Big Ten bloggers Adam Rittenberg and Brian Bennett will occasionally give their takes on a burning question facing the league. We'll both have strong opinions, but not necessarily the same view. We'll let you decide which blogger is right.
On Monday, Big 12 commissioner Bob Bowlsby criticized the NCAA structure and hinted at big changes in the future. That followed similar comments by SEC commissioner Mike Slive and ACC commissioner John Swofford. Big Ten commissioner Jim Delany will speak Wednesday afternoon at his league's media days in Chicago. So Today's Take Two is this: Will Delany join the growing chorus of criticism against the NCAA, and what should he say about it?
Take 1: Brian Bennett
Delany has probably been more supportive of NCAA president Mark Emmert than some of his other peers, but he has to feel many of the same frustrations as his commissioner colleagues. Like Slive, Delany is a big proponent of paying athletes an additional stipend on top of their scholarships to cover the full cost of attendance, and they are upset the NCAA has yet to approve that measure after both stumped for it more than two years ago. Bowlsby said Monday that commissioners of the five power conferences met six weeks ago and were unanimous in wanting major changes to the NCAA structure. It sounds like the major conferences are growing tired of a system where Ohio State and Nebraska have to share the same rules as Louisiana-Lafayette and Texas-San Antonio.
The threat of the power leagues breaking off and forming their own kingdom gives them leverage, although those conference don't really want to be in the business of putting on their own soccer and lacrosse tournaments. Still, this is clearly an organized assault on the NCAA by the most powerful leaders in college football, and I'd expect Delany to weigh in with his own concerns. He probably won't be as pointed in his comments as Bowlsby -- Delany tends to speak in carefully considered, lawyerly tones -- but as one of the sport's most influential figures, whatever Delany says on Wednesday will carry a lot of weight.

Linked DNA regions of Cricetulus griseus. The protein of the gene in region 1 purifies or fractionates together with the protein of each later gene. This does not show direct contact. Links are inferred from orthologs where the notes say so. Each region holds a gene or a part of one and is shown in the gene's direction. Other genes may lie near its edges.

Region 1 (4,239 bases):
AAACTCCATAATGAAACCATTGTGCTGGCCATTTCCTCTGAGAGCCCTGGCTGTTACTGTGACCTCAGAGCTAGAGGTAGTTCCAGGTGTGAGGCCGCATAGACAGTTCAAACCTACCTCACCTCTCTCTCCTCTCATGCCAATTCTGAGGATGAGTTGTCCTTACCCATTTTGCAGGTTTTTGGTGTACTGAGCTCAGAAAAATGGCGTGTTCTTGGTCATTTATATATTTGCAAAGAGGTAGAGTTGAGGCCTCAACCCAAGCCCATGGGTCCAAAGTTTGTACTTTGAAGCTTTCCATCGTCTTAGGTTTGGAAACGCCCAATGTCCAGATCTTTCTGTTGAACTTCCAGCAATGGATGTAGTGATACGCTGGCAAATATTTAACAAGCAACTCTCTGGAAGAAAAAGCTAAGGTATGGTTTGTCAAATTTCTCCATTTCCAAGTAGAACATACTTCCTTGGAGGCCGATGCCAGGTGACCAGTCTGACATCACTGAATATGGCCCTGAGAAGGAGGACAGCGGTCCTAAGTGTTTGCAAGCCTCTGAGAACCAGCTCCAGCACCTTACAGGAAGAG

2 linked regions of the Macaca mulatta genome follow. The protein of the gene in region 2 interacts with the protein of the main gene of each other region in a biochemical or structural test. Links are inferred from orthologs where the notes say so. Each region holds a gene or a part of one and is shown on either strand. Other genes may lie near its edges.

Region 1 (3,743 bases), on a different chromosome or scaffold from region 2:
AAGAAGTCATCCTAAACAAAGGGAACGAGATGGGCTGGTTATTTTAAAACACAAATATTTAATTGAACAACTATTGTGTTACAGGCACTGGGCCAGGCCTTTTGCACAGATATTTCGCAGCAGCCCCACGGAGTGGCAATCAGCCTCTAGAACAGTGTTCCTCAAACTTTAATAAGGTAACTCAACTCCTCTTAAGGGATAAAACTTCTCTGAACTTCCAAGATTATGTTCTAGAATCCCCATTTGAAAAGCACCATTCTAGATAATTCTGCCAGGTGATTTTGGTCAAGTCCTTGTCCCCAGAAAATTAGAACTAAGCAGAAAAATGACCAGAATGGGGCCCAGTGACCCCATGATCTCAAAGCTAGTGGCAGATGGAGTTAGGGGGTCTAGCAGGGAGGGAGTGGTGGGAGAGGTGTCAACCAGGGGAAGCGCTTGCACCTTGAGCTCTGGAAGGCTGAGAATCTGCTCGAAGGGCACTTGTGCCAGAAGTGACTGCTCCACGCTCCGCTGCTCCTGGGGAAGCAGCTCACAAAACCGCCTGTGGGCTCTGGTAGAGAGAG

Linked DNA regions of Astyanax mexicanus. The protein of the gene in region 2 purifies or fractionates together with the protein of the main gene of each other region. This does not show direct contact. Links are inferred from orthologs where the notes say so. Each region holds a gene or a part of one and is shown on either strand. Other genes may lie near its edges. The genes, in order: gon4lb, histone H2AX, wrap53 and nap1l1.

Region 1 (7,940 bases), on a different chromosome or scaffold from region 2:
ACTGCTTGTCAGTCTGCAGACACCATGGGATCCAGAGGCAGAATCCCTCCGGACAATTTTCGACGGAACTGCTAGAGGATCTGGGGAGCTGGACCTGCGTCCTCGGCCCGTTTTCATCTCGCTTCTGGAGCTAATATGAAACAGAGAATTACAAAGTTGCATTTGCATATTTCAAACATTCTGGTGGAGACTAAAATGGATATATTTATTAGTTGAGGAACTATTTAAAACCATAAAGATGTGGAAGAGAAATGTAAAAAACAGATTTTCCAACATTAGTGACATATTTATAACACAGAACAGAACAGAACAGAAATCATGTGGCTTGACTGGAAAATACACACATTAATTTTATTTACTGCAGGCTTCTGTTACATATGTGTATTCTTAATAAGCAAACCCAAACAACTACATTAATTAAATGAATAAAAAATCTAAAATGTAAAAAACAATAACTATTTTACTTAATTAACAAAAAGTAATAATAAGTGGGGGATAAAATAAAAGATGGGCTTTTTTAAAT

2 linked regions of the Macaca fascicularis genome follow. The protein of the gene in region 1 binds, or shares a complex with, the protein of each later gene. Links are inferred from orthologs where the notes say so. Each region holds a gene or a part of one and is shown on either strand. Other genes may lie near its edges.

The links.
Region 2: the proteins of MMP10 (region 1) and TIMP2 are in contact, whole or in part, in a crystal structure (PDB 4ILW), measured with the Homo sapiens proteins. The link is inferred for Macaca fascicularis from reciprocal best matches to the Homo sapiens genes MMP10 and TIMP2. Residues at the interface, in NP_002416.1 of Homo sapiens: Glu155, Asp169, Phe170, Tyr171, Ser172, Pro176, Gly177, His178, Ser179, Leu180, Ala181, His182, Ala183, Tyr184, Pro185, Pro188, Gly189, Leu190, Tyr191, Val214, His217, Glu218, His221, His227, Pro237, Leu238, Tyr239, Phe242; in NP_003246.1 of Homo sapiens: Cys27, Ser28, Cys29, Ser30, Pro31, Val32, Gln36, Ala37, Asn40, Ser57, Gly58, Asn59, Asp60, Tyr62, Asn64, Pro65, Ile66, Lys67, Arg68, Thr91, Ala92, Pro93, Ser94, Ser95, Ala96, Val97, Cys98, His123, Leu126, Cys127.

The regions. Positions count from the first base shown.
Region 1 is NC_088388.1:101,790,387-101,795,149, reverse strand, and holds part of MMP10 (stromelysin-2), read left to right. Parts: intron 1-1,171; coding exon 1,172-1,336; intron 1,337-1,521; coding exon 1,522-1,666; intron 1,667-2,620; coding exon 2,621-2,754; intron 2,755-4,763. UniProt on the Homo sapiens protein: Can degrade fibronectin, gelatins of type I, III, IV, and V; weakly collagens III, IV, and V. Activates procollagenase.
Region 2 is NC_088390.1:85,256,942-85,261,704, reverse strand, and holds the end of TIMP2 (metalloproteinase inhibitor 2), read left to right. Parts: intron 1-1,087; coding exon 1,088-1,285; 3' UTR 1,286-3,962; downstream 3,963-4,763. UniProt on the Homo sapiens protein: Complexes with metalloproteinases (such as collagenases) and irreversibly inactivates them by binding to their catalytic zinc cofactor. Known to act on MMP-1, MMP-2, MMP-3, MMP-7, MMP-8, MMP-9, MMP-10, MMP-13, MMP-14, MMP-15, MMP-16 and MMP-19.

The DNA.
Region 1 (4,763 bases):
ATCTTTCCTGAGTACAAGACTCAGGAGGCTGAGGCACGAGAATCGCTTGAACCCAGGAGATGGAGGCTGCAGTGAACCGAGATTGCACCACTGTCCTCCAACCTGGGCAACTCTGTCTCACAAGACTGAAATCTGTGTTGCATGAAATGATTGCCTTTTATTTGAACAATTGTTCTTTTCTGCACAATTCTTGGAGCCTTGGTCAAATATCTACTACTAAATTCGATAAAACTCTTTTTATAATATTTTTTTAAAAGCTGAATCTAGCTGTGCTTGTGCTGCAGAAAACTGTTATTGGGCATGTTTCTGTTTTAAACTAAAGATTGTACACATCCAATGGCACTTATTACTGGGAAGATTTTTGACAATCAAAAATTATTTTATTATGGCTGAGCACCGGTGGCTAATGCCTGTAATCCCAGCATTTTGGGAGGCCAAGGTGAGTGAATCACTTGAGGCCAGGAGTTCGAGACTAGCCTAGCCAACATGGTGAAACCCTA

Take 2: Adam Rittenberg
I agree that with Delany, it's all about sifting through the jargon to identify what he really means. But there's no way the dean of the major conference commissioners is going to let his colleagues dominate the spotlight. Remember that Delany started the public discussion about increasing the value of athletic scholarships up to federal cost of attendance values more than two years ago at the 2011 Big Ten spring meetings, so we know where he stands on that issue. Emmert actually supports such an increase, but the NCAA's legislative structure gives the smaller schools the power to vote down such proposals. Delany will sense the momentum for major change and capitalize on it in his comments.
How much Delany directly criticizes Emmert and the NCAA will be fascinating, but I expect him to openly discuss the possibility of major conferences forming their own division underneath the NCAA umbrella. Delany knows exactly where the Big Ten stands as a revenue/branding giant, and with new TV negotiations on the horizon, he wants to put the conference in the best possible position going forward. It will be interesting to see if Delany, a former NCAA investigator, weighs in on the NCAA's enforcement woes that have put Emmert in the crosshairs. Delany was deferential to Emmert when the Penn State sanctions came down, but he can't be pleased with the recent mishaps in Indianapolis. Will he directly criticize Emmert's leadership? I doubt it. I expect him to skillfully express his concerns without being as forthright as Bowlsby with his critiques. It should be an interesting session and we'll be on hand to cover all of it in Chicago.